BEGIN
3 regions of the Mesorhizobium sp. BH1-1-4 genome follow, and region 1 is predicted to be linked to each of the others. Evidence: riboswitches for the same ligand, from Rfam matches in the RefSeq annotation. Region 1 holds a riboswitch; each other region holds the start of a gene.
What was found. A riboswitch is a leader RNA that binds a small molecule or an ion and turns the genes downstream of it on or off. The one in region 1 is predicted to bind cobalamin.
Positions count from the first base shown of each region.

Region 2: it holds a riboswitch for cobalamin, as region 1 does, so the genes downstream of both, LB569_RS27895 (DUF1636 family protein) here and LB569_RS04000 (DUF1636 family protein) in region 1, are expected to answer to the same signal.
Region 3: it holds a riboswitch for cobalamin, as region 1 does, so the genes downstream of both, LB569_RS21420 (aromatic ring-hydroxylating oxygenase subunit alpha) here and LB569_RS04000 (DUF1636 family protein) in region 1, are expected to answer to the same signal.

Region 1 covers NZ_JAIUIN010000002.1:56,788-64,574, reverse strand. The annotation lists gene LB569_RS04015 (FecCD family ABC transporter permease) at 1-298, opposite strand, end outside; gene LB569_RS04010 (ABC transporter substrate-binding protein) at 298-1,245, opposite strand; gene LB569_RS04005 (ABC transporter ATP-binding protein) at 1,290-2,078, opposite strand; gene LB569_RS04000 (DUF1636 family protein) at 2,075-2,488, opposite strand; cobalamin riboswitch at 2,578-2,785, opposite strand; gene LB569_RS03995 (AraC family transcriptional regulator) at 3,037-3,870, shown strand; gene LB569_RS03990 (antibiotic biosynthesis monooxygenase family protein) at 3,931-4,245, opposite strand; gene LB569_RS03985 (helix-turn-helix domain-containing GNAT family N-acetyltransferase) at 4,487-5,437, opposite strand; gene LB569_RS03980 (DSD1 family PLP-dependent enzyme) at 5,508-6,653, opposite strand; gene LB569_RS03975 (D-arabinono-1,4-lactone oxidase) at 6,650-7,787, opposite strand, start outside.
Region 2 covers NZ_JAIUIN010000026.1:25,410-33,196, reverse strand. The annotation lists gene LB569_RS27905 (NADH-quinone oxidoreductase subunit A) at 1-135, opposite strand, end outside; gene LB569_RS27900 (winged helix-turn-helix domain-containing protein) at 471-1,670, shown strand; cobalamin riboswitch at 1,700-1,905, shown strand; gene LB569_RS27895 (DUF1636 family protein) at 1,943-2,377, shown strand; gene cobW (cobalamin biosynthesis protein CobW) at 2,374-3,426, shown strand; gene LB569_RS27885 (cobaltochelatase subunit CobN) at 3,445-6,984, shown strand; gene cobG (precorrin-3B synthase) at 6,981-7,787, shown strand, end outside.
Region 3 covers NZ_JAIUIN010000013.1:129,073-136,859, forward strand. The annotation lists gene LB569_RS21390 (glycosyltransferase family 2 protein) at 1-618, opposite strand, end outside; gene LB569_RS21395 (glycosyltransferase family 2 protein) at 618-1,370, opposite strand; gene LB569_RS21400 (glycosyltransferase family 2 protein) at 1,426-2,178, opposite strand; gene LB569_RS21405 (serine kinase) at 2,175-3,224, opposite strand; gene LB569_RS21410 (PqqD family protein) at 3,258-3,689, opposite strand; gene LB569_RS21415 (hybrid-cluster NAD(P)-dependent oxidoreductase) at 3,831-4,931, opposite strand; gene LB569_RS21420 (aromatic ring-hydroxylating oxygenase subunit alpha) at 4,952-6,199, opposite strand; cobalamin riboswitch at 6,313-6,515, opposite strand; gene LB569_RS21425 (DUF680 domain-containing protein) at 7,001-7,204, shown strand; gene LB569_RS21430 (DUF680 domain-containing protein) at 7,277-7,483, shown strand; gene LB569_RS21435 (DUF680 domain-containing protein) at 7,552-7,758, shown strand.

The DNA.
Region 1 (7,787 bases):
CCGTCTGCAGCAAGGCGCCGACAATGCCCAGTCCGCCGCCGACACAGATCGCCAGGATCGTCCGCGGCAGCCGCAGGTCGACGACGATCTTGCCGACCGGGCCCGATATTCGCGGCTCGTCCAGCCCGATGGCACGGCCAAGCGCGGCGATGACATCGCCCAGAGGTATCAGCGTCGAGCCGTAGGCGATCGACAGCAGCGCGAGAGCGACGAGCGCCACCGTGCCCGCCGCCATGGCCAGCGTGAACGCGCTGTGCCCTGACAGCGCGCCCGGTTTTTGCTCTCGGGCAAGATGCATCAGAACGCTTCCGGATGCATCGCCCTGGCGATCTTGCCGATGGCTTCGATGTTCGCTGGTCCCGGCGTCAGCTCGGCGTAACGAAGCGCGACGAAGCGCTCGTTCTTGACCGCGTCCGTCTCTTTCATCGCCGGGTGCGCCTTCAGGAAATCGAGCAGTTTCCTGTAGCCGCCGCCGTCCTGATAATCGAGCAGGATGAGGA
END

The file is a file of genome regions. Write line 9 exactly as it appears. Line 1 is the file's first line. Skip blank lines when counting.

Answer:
The DNA.